City of South Lake Tahoe releases summer road rehab plan

Claire Cudahy
Pothole patching is expected to begin soon in the City of South Lake Tahoe.
Claire Cudahy / Tahoe Daily Tribune

After the adverse weather forecast for this weekend, road repairs from the damaging winter storms should be underway.

At the April 4 South Lake Tahoe City Council meeting, council approved $300,000 from the general fund to be used to patch approximately 200 potholes on city roads.

According to a report by the public works department, although staff has been active in temporarily patching many of the potholes and fissures, “the magnitude of the impacts of this winter” requires outside help.

Sierra Nevada Construction (SNC) will be responsible for the patching.

At the same time, Assistant Director of Public Works Jim Marino announced the roads and bike paths that are slated for rehabilitation this summer. The $1.6-million contract was awarded to SNC last September, and uses $1.5 million in city general funds and $146,146 in Measure S funds.

The following stretches of roadway are slated for repair: One lane of Lake Tahoe Boulevard from Glorene Avenue to Viking Way, Glenwood Avenue from Woodland Road to North Rancho, Fairway/Glenwood Avenue from Johnson Boulevard to Cloverdale Avenue, South Avenue from Fourth Street to Melba Drive, Eloise Avenue from Cul de Sac to Dunlap Drive, Primrose/Chonokis Road from Glenn Road to Montreal Avenue, Tahoe Island Drive from Third Street to Peter Avenue, and Aloha Drive from Venice Drive to Cul de Sac.

Public works staff is also looking into additional grants that would fund improvement to drainage features.

“As far as bike trail work that we’re doing, we’re going to pulverize and replace the bike trail from the edge of Lakeview Commons all the way to the Alta Mira site, which is now a [California Tahoe] Conservancy property,” said Marino.

“The campground class-one bike path we are going to go in and do all the patch work, crack fill and slurry seal it to give it some more life. Same with the 15th Street bike trail which goes from 15th Street all the way to the bridge on the U.S. Forest Service property.”

A small stretch from Trout Creek to Edgewood Circle will also be rehabilitated.

In his presentation to council, Marino brought up the subject of finding a dedicated funding source for road rehabilitation — something that hasn’t been in place since the city was incorporated over 50 years ago.

“I think the damage that we have seen this winter would have been less had we been methodically maintaining the roads over the last 20 years. A restricted and dedicated funding source would allow us not only to have rehabilitations every summer, but enter into a pre-winter sort of programming list where we go and fix areas [that] we think might fall apart during the winter months,” he explained.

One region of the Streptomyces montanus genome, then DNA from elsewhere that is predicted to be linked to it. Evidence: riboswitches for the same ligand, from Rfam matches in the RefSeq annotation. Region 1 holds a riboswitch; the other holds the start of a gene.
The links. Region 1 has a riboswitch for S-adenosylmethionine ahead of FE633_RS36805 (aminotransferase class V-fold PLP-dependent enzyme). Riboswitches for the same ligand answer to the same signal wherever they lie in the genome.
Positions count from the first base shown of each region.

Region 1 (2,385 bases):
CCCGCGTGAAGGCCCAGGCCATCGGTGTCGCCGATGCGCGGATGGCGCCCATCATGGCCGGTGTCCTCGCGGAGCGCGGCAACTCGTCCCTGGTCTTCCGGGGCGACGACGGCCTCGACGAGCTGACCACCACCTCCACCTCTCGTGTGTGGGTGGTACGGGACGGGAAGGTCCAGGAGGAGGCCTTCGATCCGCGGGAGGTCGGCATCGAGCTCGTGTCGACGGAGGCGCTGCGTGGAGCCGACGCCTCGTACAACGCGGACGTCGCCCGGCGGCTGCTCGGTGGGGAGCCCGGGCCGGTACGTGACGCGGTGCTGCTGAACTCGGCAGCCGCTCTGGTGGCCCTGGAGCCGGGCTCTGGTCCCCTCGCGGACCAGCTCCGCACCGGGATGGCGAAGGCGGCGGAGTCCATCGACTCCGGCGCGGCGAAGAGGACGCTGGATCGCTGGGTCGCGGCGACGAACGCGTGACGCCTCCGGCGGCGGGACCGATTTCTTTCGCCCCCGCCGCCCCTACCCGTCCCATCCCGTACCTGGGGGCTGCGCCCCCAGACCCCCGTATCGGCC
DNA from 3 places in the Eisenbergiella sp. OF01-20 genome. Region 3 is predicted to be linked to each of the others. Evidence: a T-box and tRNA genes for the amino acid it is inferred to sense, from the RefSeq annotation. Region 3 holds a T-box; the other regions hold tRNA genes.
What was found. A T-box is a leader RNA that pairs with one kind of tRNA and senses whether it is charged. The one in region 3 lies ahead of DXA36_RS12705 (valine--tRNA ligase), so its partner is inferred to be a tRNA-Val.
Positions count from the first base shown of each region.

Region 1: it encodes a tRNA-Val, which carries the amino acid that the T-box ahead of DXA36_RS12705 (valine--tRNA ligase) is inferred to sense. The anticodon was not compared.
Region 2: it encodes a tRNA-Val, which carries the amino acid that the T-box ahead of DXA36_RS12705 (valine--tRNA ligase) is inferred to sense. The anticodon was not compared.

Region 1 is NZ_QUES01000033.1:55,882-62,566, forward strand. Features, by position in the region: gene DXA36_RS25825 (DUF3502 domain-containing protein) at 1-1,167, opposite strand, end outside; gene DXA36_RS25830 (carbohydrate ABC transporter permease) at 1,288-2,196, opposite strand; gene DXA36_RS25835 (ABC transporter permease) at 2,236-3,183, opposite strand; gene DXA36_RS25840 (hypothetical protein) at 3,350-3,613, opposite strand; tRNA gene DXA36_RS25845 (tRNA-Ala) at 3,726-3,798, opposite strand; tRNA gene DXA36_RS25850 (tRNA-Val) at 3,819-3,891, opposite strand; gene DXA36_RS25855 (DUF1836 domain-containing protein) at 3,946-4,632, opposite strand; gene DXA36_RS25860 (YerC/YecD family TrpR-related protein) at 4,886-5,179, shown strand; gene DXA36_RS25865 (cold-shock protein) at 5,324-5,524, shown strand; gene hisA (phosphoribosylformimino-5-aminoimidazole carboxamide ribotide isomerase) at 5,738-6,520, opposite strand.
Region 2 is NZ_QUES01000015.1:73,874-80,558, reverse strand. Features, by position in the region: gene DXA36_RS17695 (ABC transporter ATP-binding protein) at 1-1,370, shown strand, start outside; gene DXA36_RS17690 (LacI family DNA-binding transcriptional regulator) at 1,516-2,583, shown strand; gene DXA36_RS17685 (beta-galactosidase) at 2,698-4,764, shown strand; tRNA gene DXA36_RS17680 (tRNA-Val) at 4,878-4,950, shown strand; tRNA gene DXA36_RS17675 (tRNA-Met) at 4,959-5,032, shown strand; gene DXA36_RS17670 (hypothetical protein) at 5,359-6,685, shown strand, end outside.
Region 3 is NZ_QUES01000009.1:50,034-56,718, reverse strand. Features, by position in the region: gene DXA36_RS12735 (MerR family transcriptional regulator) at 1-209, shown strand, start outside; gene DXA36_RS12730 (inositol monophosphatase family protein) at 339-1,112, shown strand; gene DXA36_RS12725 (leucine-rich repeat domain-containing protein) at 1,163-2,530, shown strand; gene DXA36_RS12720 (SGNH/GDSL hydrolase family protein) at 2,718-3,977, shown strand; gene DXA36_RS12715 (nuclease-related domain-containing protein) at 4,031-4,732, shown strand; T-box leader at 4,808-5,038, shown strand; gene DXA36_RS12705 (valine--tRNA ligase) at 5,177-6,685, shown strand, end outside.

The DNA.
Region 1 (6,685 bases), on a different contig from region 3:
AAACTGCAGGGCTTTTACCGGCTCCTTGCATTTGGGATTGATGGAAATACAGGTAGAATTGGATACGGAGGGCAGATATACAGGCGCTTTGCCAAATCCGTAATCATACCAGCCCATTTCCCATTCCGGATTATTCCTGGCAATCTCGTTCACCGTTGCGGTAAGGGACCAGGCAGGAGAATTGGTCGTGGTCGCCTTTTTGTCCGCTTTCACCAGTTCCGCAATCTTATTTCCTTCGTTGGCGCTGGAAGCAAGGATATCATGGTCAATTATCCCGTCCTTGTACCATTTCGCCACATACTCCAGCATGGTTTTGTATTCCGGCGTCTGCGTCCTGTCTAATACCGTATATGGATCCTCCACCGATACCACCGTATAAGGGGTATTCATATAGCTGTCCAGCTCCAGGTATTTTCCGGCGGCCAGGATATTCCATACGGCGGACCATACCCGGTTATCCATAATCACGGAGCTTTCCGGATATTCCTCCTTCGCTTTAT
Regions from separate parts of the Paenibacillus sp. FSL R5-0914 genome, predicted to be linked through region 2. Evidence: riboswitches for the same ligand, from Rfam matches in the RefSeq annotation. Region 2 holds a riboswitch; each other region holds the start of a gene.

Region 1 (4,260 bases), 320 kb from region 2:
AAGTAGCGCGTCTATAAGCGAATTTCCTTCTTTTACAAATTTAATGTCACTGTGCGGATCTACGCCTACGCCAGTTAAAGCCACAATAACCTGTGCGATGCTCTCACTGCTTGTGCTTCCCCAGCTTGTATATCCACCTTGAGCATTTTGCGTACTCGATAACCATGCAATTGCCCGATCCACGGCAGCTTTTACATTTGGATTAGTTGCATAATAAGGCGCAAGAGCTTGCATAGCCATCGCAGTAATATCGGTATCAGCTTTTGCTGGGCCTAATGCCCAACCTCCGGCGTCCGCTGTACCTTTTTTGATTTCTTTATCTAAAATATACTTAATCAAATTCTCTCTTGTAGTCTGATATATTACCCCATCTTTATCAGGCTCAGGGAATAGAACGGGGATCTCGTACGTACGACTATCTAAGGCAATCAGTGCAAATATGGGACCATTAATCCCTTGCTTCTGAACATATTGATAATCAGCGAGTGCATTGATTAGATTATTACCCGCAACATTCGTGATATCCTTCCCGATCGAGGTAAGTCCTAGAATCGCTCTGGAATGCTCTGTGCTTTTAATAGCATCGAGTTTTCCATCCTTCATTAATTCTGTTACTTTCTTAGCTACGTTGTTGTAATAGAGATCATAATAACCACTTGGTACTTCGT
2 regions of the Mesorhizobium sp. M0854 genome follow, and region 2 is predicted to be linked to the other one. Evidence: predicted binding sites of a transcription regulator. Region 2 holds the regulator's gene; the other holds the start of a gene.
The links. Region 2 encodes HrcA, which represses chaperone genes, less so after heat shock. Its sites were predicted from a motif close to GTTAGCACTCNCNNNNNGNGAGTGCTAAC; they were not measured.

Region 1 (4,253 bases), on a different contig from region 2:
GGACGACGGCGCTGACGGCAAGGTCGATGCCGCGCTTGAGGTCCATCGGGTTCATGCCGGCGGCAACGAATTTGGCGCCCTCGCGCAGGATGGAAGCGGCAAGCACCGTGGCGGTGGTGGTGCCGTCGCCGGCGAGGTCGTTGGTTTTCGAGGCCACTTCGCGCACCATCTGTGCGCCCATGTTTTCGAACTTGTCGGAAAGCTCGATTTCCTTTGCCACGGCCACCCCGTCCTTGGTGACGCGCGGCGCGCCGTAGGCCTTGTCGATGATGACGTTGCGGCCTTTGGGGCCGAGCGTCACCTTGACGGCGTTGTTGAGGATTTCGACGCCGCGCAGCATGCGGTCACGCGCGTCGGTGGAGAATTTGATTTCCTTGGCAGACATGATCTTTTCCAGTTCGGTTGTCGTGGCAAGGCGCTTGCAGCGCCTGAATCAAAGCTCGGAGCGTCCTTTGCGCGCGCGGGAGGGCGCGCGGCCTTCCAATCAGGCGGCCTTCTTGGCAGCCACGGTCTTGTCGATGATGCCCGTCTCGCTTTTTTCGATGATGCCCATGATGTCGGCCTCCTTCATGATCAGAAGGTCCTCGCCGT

Marino pointed out that this funding would help the public works department coordinate with utility companies as they prepare for major work in South Lake Tahoe over the next 20 years.

[South Tahoe Public Utility District] has the need to replaces 130,000 linear feet of water main in our roadways in the next 15 to 20 years. That’s 24 miles of pipe work. We need to coordinate and leverage the funds moving forward to make sure that once these utilities are done with their work, we pave and we’re done,” said Marino.

Similarly, Southwest Gas has a 15-year plan to replace gas mains that will affect every single street in South Lake Tahoe.

“You have a convinced audience that everything you’re talking about for annual funding, for all the reasons you talked about, would be a good idea,” said Mayor Austin Sass.

But, said Sass, getting the $3 million that would be needed for an annual road rehabilitation program would require cutting something from the budget of that size or creating a new revenue source.

In November’s election, a ½-percent sales tax increase was on the ballot for South Lake Tahoe residents with the option to put money toward roads, housing or facilities. Increasing the tax from 8 to 8.5 percent would raise an estimated $2.5 million annually.

Though the increase did not pass, the results from the three advisory votes provided some insight on where a majority of voters would like to see money spent in the community — roads.

Discussions are underway on whether or not another tax measure for roads should be put on the ballot this November.

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